Guy Cherni Chief Service Design at Atlas Dynamics

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Guy Cherni is a social entrepreneur who believes in the power of innovation to drive social mobility and scalable impact.

He expresses his agenda via international endeavors that combine technology, design and community development.

His experience with social entrepreneurship and technological startups extends across multiple continents, having worked in China, Africa, Europe, and Israel.

Guy is married to Hagit, father to Amit, and the proud owner of Dambo, the flying dog.

What are you working on these days?

I’m the Chief Service Designer at my startup Atlas Dynamics.

We create full Drone-Based Solutions for professional use.

Besides that I run 42kura, an Israeli-Rwandan startup program I founded with the Marathon Group that leverages Israeli tech experience in order to support Rwandan founders.

What was your first position In the Startup-Nation?

5 years ago I joined the founding team of Siftech, the first startup program in Jerusalem.

Siftech later became the first full-time accelerator in Jerusalem, located at JVP’s media quarter.

I’m still very involved in the amazing organization, as a board member.

What was your first job ever?

I worked as a cleaner at my father’s office

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What life event or moment affected your life the most?

When I first arrived in Ethiopia for work, I thought I had it all figured out.

What I’m going to do, who I need to talk with, and how everything is going to play out.

Of course it will, because I PLANNED it so well, and if it worked in Israel, why wouldn’t it work here! I figured there is a one- fits all solution!
I was ridiculously wrong.

How can someone get to a new place, with new people, a different way of thinking, and believe he has all the answers? How can one solution fit many different people?

This was the beginning of the best product development class I ever received.

After understanding that I can take my plans and throw them in the trash, I “got out of the building” and started working with the community, assessing their needs, local assets, and observing their unique way of life.

Together we defined the “Lighthouse” we want to get to, and started to ideate, building new directions from the fresh soil of Gondar.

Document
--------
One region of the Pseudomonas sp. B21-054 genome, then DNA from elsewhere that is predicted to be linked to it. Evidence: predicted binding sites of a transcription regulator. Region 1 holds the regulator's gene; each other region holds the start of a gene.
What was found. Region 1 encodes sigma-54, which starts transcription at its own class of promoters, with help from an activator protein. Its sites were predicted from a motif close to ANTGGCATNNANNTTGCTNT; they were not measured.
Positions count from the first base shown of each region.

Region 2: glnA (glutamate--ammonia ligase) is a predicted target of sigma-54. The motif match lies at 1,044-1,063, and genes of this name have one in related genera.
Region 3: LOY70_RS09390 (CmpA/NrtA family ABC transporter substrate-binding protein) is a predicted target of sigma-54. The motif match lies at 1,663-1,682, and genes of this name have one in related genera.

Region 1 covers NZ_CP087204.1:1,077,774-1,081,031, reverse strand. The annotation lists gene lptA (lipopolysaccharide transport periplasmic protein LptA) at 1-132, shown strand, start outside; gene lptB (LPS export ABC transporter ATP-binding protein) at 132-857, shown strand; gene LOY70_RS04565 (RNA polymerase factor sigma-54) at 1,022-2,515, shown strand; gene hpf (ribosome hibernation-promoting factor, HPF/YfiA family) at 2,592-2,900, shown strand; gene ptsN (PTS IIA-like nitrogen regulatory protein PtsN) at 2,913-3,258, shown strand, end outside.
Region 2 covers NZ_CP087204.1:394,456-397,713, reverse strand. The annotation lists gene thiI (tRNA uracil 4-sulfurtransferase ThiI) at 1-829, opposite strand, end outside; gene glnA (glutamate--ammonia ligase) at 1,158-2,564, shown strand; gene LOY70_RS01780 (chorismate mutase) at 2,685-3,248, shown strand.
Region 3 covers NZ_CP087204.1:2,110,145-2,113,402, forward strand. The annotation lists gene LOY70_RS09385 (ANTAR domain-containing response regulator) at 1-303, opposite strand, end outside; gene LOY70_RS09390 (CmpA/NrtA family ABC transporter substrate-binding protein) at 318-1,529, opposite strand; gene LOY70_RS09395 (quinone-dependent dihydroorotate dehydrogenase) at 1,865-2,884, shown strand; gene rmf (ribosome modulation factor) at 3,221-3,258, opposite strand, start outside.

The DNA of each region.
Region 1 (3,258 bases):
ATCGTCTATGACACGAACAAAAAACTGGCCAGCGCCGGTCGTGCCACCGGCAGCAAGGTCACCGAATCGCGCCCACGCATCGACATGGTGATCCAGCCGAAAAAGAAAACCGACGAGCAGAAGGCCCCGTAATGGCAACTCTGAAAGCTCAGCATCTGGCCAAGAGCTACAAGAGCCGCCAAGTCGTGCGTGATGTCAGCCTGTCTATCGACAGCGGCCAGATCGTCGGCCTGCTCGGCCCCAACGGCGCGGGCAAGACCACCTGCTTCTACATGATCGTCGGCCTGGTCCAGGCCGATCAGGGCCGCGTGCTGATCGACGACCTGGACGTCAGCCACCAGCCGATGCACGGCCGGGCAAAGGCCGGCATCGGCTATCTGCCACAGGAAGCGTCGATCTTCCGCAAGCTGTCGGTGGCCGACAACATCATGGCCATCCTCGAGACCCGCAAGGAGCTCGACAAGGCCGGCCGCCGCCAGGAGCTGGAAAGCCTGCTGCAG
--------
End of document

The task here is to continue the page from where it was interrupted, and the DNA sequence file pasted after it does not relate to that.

We identified a local problem; extensive use of charcoal that is expensive and pollutant, and discovered Gondar’s local asset; organic waste from the local beer factory that was being thrown away.

We decided to take this asset and create bio fuel briquettes with the community.

We then prototyped the machinery, tested it with local farmers, and started a community project that teaches others how to manufacture this great resource.

Eventually, the project failed for several external reasons.

But this experience taught me that community-based international development is similar to creating a human-centered product – there is no such thing as a no one size fit all solution.

Just like there is no “build it and they will come” product. They will not come.

Personalization can only grow from empathy, humility, and collaboration.

This experience changed the way I address new challenges, in both social and business, and is key to the work I’m doing with service design and community development.

Best advice you received or would like to share?

My Ninjutsu sensei always says “Look at life as a long road that has no end; this is the recipe for true happiness and success”.

In other words, we should strive to create intrinsic value, enjoy and embrace what we are doing and not be intimidated that we may make a mistake and have to start all over.

I believe that as humans, our meaning in life is to create, and real creation can only grow from being dedicated to the journey, not cut corners, and enjoy what we are doing.

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